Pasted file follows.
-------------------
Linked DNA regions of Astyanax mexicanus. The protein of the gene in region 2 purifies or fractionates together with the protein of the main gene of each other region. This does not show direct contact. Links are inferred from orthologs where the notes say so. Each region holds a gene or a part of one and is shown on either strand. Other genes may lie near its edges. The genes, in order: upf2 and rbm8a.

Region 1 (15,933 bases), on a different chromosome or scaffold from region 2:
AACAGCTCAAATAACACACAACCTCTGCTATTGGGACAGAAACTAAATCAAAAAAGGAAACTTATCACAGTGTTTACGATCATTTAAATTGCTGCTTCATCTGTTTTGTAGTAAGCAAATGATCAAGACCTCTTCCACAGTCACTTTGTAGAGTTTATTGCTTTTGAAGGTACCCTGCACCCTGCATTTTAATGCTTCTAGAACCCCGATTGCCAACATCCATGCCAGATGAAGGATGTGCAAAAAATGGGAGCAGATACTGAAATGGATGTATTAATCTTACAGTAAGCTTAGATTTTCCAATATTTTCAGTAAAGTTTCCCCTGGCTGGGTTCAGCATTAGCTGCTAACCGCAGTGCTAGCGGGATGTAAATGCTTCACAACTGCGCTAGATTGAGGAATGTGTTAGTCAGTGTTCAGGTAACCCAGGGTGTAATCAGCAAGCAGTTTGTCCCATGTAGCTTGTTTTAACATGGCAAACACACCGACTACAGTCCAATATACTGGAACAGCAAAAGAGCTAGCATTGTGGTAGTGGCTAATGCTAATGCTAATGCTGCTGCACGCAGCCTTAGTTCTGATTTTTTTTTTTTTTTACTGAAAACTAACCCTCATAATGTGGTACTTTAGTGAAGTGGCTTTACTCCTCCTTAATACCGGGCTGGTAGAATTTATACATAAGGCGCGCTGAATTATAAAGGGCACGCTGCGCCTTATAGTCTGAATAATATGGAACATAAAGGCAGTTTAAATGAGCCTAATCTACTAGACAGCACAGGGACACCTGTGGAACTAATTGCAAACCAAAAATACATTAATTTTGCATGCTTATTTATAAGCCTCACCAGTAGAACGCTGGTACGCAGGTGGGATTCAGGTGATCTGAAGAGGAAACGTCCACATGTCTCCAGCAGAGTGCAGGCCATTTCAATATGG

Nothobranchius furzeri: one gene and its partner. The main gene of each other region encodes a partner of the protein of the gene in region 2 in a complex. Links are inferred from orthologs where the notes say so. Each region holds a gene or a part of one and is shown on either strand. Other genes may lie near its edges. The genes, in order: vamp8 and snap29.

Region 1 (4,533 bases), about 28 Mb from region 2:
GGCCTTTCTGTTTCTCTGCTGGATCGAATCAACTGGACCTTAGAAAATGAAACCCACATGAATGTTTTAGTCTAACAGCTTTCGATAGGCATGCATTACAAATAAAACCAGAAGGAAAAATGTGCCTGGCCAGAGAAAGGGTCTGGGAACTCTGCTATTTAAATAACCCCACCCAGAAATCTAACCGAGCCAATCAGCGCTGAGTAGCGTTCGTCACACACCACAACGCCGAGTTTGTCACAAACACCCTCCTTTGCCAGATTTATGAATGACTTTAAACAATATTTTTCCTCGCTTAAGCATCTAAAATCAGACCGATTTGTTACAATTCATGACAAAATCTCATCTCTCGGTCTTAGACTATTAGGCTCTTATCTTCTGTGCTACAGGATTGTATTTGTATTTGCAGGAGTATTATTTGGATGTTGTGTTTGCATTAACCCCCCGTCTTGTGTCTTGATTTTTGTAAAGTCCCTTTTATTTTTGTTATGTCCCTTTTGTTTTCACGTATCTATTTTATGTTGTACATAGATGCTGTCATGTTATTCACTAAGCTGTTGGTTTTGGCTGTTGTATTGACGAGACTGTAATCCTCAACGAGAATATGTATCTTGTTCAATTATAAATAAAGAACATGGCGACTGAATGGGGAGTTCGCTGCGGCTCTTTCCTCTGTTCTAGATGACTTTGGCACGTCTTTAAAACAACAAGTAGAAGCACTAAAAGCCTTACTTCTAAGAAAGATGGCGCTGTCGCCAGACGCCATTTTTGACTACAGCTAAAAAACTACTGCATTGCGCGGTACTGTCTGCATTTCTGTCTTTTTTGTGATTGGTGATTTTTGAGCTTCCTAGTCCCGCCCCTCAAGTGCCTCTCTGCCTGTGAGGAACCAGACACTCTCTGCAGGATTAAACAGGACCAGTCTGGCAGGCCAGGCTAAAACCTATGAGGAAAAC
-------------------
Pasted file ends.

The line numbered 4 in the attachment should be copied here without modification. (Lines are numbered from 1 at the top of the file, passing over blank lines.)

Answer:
Nothobranchius furzeri: one gene and its partner. The main gene of each other region encodes a partner of the protein of the gene in region 2 in a complex. Links are inferred from orthologs where the notes say so. Each region holds a gene or a part of one and is shown on either strand. Other genes may lie near its edges. The genes, in order: vamp8 and snap29.